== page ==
“Setting benchmarks for water intake throughout the day is a great way to make sure you’re meeting your fluid requirements,” said Claudia Hleap, registered dietitian. “Staying hydrated can help with cravings and appetite regulation in the long run. This is one simple way to make sure your body is getting what it needs without dramatically changing your diet!”
Likewise, Bansari Acharya, registered dietitian and nutritionist with foodlove.com, advises, “Always keep a water bottle next to you and make a goal to constantly sip water throughout the day. This will satisfy your thirst, which will help your body not confuse it for hunger. If you don’t like plain water, herbal teas or fruit-infused water are a great choice!”
Be More Aware & Intentional With Your Meals
To make it easier to pursue a healthy diet, start researching and learning about nutrition.
For instance, Matt Becher, founder of Athletic Grit, said, “If you don’t have a basic understanding of nutrition, you’ll probably fail to implement a successful meal plan. You’ll waste too much time trying to achieve success through trial and error, which is why I recommend that you invest a little time and money in learning about nutrition.”
However, if you don’t want to do that, then try to really understand your body and what it needs.
“The body will naturally ask for the healthy foods that make us feel best,” said weight loss expert Michelle Hastie. “It’s when we are stressed, bored, overwhelmed, unfulfilled or any other negative state that we reach for food that’s not so good for us in the long run. The more time we spend in our bodies, the better chance we have of hearing what it needs. It’s as simple as closing your eyes and focusing on your breath for five minutes, especially right before you are about to eat. It could be a yoga class to help you connect with your body for a duration of time. It could be a guided meditation to get into your body and out of your head. As long as you’re present and intentionally getting in your body, you’re good to go!”
To that end, Sara Callahan, fitness coach and owner of Nutrition for Life, shared a good habit to help yourself become more intentional in how you eat called Pattern Interrupt:
“When you feel the want to indulge, ask yourself a few questions: 1) Am I actually hungry? If so, eat something nutritious. Think: protein, fruits, veggies,” she said. “2) Am I actually thirsty? If so, drink water! 3) Do I still want that treat? If so, have a moderate portion and really enjoy it. 4) Do I still want more? Look deeper at what else might be going on that might be causing you to continue to want more. If we’re already nourished and are still feeling off, we can then dive deeper and see what else is going on — stress, emotions, boredom, etc. — and strive to address that.”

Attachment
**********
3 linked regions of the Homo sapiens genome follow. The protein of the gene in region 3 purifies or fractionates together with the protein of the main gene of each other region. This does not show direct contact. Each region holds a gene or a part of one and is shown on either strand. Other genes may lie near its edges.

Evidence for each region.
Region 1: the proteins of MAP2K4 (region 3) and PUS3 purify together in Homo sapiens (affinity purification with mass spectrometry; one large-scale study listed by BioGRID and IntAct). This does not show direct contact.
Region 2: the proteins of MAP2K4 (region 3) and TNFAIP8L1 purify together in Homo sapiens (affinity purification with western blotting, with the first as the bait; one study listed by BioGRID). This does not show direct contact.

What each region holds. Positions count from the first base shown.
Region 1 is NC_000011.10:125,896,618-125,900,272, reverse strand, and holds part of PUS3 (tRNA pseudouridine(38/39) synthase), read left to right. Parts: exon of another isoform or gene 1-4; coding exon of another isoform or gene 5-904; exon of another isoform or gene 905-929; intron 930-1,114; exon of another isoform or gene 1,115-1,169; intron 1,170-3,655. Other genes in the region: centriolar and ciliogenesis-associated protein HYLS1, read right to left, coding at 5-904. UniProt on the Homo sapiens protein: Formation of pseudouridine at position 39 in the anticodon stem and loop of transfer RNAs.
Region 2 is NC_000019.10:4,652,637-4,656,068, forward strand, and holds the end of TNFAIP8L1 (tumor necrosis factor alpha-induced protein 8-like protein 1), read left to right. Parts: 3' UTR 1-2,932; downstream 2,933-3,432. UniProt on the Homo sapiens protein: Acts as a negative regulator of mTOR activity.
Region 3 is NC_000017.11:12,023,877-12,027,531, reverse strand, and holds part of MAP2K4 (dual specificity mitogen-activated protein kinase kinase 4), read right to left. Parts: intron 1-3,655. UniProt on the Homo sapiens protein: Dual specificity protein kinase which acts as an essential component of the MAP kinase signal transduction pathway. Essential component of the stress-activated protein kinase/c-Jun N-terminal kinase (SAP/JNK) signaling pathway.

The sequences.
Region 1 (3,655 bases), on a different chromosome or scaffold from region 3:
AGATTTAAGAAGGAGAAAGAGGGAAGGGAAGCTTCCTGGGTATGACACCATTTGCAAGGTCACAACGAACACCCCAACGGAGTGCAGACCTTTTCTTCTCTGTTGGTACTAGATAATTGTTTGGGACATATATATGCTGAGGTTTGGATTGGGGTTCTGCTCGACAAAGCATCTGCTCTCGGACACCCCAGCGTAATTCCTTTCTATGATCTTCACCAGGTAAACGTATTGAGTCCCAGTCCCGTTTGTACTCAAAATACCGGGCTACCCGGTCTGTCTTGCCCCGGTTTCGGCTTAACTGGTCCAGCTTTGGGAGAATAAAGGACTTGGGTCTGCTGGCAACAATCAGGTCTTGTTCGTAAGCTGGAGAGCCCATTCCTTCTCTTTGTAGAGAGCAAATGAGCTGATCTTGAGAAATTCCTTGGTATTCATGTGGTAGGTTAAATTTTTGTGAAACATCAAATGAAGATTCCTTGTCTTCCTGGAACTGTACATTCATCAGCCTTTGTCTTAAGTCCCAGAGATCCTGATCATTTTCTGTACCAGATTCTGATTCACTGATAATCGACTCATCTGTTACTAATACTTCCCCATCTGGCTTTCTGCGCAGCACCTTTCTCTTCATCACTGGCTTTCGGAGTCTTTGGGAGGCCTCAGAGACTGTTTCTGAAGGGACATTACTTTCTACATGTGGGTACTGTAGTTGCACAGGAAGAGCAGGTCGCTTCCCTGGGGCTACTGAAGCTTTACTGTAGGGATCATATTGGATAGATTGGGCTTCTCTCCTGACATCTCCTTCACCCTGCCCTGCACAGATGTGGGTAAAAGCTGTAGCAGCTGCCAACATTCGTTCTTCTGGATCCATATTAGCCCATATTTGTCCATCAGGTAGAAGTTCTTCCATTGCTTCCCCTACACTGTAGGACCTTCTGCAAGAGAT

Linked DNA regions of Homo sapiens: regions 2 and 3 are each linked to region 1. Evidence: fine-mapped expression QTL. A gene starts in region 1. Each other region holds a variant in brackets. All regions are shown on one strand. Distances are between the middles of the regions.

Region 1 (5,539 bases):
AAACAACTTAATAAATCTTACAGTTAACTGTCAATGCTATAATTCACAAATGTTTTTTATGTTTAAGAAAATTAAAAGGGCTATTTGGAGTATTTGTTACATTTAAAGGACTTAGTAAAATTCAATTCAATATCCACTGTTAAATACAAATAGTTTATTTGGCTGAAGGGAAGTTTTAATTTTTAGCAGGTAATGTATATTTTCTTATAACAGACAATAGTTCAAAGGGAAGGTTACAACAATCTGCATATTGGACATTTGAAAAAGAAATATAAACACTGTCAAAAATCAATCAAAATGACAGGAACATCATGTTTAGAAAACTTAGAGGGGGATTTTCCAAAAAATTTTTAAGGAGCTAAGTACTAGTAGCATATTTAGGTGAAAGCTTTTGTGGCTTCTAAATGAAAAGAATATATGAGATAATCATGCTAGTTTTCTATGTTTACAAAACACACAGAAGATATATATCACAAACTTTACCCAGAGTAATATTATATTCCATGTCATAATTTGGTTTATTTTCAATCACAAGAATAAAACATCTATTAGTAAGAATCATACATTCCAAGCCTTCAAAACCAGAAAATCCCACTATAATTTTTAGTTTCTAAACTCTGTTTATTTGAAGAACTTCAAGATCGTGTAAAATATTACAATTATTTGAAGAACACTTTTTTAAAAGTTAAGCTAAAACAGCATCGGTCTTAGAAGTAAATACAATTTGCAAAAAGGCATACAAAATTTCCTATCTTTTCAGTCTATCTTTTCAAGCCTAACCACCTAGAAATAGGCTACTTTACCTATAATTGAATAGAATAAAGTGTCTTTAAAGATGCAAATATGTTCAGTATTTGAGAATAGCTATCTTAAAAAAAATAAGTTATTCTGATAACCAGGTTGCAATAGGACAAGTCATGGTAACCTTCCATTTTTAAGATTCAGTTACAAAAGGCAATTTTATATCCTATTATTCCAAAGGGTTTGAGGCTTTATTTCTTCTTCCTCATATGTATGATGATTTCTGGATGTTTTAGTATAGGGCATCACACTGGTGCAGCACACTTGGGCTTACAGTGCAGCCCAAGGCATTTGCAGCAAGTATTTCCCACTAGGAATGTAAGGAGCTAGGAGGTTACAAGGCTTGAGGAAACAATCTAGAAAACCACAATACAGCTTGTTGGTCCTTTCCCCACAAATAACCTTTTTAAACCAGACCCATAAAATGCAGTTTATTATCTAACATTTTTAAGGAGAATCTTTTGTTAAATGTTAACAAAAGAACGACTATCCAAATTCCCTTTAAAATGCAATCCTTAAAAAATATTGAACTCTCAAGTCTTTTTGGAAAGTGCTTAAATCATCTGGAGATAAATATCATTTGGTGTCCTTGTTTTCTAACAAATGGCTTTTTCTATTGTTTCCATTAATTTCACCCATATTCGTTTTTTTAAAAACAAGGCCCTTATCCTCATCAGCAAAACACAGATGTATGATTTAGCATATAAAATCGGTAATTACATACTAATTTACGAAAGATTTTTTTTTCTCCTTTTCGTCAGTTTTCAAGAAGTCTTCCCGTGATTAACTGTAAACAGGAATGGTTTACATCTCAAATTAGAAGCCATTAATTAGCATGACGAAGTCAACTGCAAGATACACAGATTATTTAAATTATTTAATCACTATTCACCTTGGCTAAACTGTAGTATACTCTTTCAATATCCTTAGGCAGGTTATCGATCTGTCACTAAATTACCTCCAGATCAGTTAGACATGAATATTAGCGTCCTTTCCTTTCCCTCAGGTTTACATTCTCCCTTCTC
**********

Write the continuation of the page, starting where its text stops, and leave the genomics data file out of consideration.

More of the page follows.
Create a Schedule & Meal Prep
“Meal planning is key to eating healthy when working from home,” said personal trainer Bill Daniels. “Take a white piece of paper or a white board and make a 7×5 grid of boxes. You now have a box for three meals and two snacks for all seven days of the week. Take a few minutes to plan what you will eat for each meal. Over time, you can create recipe cards to just pin up here with a shopping list on it. Now, when you go shopping, you buy only what’s on your menu for the week. This saves you money because you don’t buy extra things; it saves you stress because you don’t need to figure out what to make for any given meal (especially when you are hungry); it saves you time because you won’t forget to prep something for a meal that day; and it keeps you on track because you can schedule each meal for when you want to eat it.”
Creating structure is also essential.
“The most difficult part of working from home and living in an apartment when it comes to eating is the lack of structure,” said Dr. Lisa Young, author of “Finally Full, Finally Slim.” “So, I urge people to create a structure — plan when, what and how much you are going to eat, and try to stick to it as best as possible. And, stay out of the kitchen when it’s not meal or snack times.”
She also adds — and we cannot stress this enough — the importance of being kind to yourself.
“It’s a stressful time, so don’t let food create added stress,” Dr. Young said. “Do the best you can and take it one day at a time! And, block out some time to exercise.”
Now, develop your own diet and mindset for healthy eating. Stay safe and healthy!